Wednesday, March 24, 2010

A voyage round Jinnah

In some ways, August, like T S Eliot’s April, is our cruellest month, “mixing memory and desire”. It does breed, against the backdrop of ritualistic celebrations, some sombre thoughts about what we have made of our freedom and how we had envisioned this freedom in the early days of Pakistan’s existence. As another poet said, “Our sweetest songs are those that tell of saddest thoughts”.

One of our regrets, to be sure, is that in the past sixty-two years, some of our fundamental issues have not been resolved. Many of us have tirelessly invoked the Quaid’s speech on August 11, 1947 to argue that this was an obvious prescription for a modern, democratic and almost secular dispensation. Meanwhile, the religious elements, the likes of Jamaat-i-Islami, have usurped what they claim is the ideology of Pakistan. But what was their stance before and at the time of the creation of Pakistan?

The truth of the matter is that we have not been able to come to terms, objectively, with the history of our freedom struggle and the role that Jinnah and other leaders of that time had played. We have not resolved the crisis of our identity. Hence, we must be grateful for the controversy that has been created in India over the publication, on Monday, of Jaswant Singh’s laudatory biography of Jinnah. Almost immediately, the former foreign minister of India and a major leader of right-wing Bharatiya Janata Party (BJP) was expelled from his party and was highly censured for praising a leader who has generally been demonised in India.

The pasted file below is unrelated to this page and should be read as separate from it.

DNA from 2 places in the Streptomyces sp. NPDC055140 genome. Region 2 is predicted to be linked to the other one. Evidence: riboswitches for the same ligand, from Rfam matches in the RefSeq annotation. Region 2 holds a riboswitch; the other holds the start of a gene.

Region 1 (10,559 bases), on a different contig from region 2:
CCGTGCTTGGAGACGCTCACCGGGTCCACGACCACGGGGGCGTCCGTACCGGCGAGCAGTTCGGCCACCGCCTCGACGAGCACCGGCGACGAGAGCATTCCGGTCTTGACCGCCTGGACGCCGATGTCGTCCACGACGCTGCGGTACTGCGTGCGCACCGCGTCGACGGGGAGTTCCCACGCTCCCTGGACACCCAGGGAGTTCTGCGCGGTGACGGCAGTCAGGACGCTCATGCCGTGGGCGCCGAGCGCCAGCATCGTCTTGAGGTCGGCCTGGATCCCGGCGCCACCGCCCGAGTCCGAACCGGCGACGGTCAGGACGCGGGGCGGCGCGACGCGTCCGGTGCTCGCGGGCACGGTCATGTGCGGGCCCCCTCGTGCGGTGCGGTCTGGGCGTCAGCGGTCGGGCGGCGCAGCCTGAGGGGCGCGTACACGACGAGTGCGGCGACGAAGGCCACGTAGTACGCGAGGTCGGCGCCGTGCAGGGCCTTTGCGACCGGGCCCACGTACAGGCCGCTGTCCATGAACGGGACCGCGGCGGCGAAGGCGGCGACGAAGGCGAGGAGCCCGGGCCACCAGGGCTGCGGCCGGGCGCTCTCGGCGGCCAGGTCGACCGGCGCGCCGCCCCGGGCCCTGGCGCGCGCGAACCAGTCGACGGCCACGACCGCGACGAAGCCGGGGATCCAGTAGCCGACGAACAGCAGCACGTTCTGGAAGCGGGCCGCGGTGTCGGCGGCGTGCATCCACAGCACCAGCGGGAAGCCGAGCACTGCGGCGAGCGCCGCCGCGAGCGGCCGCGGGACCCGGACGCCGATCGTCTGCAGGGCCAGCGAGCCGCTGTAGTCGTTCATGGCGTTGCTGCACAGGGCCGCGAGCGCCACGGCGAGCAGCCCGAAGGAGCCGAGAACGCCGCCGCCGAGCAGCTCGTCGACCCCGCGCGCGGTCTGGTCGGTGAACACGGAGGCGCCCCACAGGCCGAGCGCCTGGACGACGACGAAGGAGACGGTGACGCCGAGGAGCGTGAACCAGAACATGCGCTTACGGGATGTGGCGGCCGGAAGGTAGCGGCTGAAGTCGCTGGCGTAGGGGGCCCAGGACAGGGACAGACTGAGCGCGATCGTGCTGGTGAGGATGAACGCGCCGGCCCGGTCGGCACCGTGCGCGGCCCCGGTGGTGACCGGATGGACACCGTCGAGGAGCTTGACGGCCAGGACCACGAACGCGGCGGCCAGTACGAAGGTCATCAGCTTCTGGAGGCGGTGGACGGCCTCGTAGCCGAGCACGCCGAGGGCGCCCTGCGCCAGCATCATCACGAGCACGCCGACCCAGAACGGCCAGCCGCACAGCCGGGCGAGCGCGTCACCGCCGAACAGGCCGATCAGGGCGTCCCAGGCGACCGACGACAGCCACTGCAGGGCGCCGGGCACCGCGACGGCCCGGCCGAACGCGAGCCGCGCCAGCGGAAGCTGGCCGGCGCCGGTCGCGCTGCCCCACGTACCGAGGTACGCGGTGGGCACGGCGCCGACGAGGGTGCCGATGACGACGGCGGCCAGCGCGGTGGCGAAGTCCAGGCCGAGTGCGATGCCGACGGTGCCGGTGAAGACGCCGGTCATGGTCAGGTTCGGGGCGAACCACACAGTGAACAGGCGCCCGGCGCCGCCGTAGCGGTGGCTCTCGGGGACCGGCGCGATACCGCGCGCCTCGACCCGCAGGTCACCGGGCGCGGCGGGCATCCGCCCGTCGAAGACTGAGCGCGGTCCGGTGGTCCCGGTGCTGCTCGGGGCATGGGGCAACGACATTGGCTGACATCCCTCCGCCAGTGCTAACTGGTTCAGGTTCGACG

Not only that, his book – “Jinnah: India-Partition-Independence” – was banned in the state of Gujarat, where BJP wields power. The reason given was that it had “defamatory references” to Vallabhbhai Patel, India’s first home minister and a political icon in Gujarat. Now, BJP is an ideology-driven party, like our religious outfits, and these parties tend to suppress free thinking and views that challenge the official line.